Senior attackman David Ulrich did not know a thing about Notre Dame lacrosse until six years ago, after the Irish had won their first NCAA tournament game in school history.
Ulrich, a Boys' Latin sophomore at the time, later would pay Notre Dame a recruiting visit. Before he met academic advisers and spent time with other students and got a taste of the rich sports tradition in South Bend, Ind., Ulrich sensed a natural fit with an up-and-coming coach who was building something special.
His decision to join coach Kevin Corrigan has paid off handsomely. Ulrich will play in his first final four tomorrow, as the Irish try to knock off defending national champion Syracuse in the semifinals at Rutgers University in New Jersey.
"I've been playing lacrosse for my entire life, and [Corrigan] has made me realize there was a lot I didn't know about this game," Ulrich said. "I've really enjoyed him as a coach. He definitely built this program from basically nothing."
A new tradition is evolving at Notre Dame, with Corrigan leading the way. Notre Dame's 13-9 victory over Johns Hopkins in the NCAA quarterfinals Sunday was a high-water mark for the Irish, who never before had advanced beyond that round. It also was a product of 13 years of Corrigan's work.
Sporting a 14-1 record, best in its 20-year lacrosse history, Notre Dame has lost only two games since dropping a 12-2 decision to Loyola on March 18, 2000. The Irish returned the favor by beating Loyola in the first round of last year's NCAAs.
If anyone needed more proof that Notre Dame was not an overrated Midwest curiosity, it came in mid-March, when the Irish won back-to-back road games against Virginia and Loyola, and earned a No. 2 national ranking as a result.
"That week sort of cemented our confidence. It let people know that we were no fluke," said Corrigan, the son of former Notre Dame athletic director and retired Atlantic Coast Conference commissioner Gene Corrigan. The elder Corrigan, a Baltimore native, graduated from Loyola High and coached three sports at St. Paul's School.
At Notre Dame, the signs of progress keep coming.
Starting next year, scholarships will be introduced to the lacrosse program, and the Irish will be fully funded by the 2004-05 school year. The travel budget has expanded to the point where a 10-day road trip is not unusual. That's a far cry from the days when Corrigan left Division III Randolph-Macon to come to Notre Dame in 1988.
Back then, the Irish were in the Great Lakes League and had been playing the majority of their games against Division III opponents. Corrigan had no full-time assistant coaches, and the team took a bus to road games. Recruiting successfully in hotbeds like Baltimore was inconceivable.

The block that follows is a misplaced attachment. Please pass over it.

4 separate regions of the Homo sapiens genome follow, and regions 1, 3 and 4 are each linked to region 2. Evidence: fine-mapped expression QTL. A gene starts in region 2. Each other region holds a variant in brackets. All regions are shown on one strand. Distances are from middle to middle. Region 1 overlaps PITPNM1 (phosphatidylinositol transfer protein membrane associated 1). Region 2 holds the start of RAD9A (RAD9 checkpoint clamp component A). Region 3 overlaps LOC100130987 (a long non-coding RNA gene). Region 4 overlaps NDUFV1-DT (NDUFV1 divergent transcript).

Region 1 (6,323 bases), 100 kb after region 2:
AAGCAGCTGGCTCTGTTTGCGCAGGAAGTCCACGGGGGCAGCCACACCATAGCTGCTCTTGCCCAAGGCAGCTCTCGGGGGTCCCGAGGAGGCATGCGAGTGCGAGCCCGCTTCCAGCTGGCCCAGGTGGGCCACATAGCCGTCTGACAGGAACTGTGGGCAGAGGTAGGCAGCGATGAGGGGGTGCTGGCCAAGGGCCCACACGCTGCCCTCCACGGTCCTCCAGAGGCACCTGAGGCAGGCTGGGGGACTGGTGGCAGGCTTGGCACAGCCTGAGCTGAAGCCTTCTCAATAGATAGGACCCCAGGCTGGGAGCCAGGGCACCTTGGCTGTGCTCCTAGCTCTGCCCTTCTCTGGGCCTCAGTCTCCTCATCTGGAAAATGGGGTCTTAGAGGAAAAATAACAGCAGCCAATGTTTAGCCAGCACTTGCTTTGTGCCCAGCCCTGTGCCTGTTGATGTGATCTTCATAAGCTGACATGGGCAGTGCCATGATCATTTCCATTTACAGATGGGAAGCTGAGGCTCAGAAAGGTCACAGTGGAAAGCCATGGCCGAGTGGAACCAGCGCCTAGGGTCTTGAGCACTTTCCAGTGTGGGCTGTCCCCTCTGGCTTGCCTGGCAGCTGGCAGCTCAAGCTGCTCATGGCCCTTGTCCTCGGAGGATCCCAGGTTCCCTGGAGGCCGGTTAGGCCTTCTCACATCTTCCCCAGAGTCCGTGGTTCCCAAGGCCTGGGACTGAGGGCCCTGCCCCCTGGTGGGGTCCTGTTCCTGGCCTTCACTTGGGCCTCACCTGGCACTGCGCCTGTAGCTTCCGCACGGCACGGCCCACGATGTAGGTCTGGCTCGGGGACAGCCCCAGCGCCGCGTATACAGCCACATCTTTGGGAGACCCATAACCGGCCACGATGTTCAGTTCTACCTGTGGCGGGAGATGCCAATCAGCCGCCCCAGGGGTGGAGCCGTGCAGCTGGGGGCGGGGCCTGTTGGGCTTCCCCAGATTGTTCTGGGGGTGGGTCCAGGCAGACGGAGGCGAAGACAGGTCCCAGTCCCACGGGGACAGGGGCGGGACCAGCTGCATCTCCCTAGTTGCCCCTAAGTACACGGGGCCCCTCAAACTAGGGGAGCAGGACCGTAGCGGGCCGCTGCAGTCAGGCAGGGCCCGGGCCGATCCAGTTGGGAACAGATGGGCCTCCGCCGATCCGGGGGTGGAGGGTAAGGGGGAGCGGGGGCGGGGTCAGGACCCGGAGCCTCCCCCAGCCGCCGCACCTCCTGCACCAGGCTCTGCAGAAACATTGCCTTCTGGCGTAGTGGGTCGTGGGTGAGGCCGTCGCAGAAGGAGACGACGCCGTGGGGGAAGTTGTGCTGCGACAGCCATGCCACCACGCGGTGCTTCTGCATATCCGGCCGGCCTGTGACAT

The growing pains are vivid in Corrigan's mind.
"I was recruiting graduate assistants to work in the security booth at our home games. We didn't fly at all," said Corrigan, 42. "We rode a bus everywhere. One of the players named [the bus] the Iron Lung. But, at every stage where I might have been attracted to [another coaching job], the commitment [to lacrosse] kept going up here."
The administration eventually provided funding to pay for two full-time assistants. The travel budget and the schedule bulked up. By the mid-'90s, Notre Dame was winning consistently with a Division I schedule and was becoming the class of the Midwest. Under Corrigan, Notre Dame has played in 10 NCAA tournaments and experienced one losing season.
Breaking into Baltimore on the recruiting trail was another turning point. Persuading attackmen Tom Glatzel and the Ulrich twins - David and Todd - to head west in 1997 was a major coup. Glatzel and David Ulrich are the heart of Notre Dame's attack as the team's top scorers.
"We were getting good players, mostly from Connecticut, New Jersey, Long Island. Baltimore was a tough nut to crack," Corrigan said. "It was tough to get Baltimore kids to even come out for a visit. If you go to Gilman, you're told early on to go to an Ivy League school."
Corrigan also has dug up some unlikely gems, such as fifth-year senior goalie Kirk Howell, from Nashville, Tenn., of all places. Howell recorded 17 saves Sunday in an intimidating show against Hopkins.
"You're doing your homework when you pull that off and find somebody like that," Maryland coach Dick Edell said. "To be in a place like South Bend, where there's not a whole lot of high school lacrosse - or any lacrosse - and have that kind of success, is amazing. Kevin is a class act, and his teams are fundamentally sound."
Howell agrees. He loves Corrigan's emotional in-your-face style. He said Corrigan does not tolerate a lack of effort, and has tossed players from practice to emphasize that point. And he never leaves his team unprepared."[Corrigan] doesn't exclude anybody. He won't lie to you. He has no other agenda. He doesn't mince words. He's intense," Howell said. "He's got to be one of the best at what he does."